In the process, I became somewhat detached from my characters. I don’t mean that I forgot how they behaved, spoke or interacted with each other, but, in my efforts to make the plot engaging enough, I had become too concerned with the overarching details at the cost of the smaller, more personal ones. Keen to make sure that my characters reached the ends I had sketched out for them, I had forgotten to give them enough opportunities to absorb the consequences of the events in the story. After all, the reader has the benefit of turning back the pages if they have missed something, or even stopping midway to think about what they are reading, but the characters themselves don’t have any such luxury. Once a book has been started, they are fated to keep moving forward until the end. They don’t pause, breathe and reflect unless the author has allowed them to.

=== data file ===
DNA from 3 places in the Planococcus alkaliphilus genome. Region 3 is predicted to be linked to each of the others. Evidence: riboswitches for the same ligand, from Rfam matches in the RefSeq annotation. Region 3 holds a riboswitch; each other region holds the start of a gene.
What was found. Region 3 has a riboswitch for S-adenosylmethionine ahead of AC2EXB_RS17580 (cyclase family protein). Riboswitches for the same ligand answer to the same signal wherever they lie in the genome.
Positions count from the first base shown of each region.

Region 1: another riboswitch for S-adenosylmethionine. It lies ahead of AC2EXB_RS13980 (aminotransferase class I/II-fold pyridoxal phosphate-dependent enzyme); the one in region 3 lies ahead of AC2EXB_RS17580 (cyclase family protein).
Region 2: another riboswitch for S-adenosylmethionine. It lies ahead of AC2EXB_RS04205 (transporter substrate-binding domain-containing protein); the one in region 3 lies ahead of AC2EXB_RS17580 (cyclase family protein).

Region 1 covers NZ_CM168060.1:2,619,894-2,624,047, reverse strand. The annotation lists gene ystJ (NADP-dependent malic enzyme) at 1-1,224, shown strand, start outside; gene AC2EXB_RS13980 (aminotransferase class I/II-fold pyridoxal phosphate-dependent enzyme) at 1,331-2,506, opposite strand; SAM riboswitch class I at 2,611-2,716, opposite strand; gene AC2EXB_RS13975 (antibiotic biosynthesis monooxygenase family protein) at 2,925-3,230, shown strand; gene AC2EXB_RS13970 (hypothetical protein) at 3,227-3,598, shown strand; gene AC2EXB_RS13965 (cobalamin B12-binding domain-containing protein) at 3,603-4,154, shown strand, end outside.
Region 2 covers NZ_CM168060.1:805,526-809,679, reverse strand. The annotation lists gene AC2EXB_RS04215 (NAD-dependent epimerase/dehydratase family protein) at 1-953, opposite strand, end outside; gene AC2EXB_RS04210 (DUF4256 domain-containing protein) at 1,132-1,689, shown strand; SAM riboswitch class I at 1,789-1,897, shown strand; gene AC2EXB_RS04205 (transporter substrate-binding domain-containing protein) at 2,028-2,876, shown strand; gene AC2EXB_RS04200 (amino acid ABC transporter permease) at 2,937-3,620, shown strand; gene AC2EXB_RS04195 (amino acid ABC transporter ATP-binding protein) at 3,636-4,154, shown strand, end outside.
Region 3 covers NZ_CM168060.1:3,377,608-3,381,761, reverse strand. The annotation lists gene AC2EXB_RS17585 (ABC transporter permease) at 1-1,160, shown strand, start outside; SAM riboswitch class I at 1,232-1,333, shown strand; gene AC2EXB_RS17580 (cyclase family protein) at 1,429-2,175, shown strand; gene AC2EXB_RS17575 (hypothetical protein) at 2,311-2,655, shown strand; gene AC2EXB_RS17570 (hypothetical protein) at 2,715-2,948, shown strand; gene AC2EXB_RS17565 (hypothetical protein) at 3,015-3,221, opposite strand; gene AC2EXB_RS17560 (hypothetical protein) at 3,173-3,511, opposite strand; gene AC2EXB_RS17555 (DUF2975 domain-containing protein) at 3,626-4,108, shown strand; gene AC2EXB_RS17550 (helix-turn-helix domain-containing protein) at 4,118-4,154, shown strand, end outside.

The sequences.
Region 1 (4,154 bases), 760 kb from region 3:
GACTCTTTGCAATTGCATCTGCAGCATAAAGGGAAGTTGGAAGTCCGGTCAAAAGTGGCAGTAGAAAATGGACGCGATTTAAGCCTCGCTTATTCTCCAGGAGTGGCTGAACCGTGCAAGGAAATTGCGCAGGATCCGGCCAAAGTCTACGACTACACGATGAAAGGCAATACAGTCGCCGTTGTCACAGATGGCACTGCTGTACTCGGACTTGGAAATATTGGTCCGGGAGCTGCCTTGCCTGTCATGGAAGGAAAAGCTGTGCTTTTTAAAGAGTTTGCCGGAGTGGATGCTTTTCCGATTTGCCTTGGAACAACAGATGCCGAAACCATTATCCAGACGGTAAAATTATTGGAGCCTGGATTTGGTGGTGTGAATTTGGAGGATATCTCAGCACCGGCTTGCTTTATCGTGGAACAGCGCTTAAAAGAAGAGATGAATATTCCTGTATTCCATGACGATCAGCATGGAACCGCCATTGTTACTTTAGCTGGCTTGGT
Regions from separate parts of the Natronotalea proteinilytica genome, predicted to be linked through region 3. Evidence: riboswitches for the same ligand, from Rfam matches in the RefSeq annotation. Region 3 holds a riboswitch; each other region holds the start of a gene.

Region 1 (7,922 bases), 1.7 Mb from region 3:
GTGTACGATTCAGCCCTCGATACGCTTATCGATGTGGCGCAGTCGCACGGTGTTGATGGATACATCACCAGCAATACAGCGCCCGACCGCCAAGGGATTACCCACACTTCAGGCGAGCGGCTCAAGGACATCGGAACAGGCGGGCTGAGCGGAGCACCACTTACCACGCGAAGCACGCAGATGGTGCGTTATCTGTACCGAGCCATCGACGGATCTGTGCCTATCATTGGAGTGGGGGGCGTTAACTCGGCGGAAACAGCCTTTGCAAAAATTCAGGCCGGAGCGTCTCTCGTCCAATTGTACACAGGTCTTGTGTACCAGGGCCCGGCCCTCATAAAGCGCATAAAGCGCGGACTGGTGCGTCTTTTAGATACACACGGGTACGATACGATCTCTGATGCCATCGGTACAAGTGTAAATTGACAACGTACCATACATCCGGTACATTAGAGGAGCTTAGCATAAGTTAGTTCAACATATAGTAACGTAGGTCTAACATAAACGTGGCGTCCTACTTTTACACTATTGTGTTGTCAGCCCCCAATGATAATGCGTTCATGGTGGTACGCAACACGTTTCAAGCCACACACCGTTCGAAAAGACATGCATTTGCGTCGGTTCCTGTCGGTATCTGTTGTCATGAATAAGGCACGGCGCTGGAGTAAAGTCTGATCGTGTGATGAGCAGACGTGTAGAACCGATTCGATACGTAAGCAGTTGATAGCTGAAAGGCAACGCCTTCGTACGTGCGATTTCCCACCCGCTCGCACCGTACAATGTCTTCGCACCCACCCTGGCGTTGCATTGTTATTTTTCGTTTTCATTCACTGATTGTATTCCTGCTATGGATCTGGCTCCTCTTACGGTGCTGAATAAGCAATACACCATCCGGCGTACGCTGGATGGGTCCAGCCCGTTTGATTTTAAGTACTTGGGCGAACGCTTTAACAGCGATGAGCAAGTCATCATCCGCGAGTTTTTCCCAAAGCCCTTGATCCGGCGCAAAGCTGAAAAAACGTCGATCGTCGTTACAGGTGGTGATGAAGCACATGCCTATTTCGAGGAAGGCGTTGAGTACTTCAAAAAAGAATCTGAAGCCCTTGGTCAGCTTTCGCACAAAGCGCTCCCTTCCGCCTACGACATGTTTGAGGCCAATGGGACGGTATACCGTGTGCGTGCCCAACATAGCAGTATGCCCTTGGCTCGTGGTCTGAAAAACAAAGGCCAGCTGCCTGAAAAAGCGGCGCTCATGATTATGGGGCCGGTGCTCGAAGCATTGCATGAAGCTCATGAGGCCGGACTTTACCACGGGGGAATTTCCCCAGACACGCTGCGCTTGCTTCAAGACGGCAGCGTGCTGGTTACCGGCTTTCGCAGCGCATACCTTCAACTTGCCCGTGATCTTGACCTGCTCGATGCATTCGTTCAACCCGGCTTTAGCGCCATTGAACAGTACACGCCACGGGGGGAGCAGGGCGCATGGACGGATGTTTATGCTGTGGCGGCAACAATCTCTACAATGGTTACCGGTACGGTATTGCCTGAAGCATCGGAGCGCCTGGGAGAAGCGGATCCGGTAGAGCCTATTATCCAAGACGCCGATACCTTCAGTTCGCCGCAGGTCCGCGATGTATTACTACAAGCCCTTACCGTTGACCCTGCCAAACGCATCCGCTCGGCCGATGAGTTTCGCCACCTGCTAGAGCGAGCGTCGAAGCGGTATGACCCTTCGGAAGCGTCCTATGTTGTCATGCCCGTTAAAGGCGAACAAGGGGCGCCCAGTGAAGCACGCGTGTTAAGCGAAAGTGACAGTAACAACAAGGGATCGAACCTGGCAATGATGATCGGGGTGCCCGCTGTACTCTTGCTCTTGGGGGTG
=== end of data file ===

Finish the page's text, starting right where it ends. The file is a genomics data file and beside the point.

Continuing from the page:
So when it came to rewriting, I knew I had to focus on striking a better balance between plot and character. The feedback I received gave me practical tips on how to achieve this, but I was still finding it tricky. What I needed was to be placed back in the shoes of my characters, to close the distance that had opened up between us since I finished the first draft of my manuscript. I needed to sympathise with them again, so that I knew what was at stake for them and could allow their thoughts to come through into my writing. I needed to inhabit their minds again by getting a taste of the sort of medicine I had subjected them to. And I got it.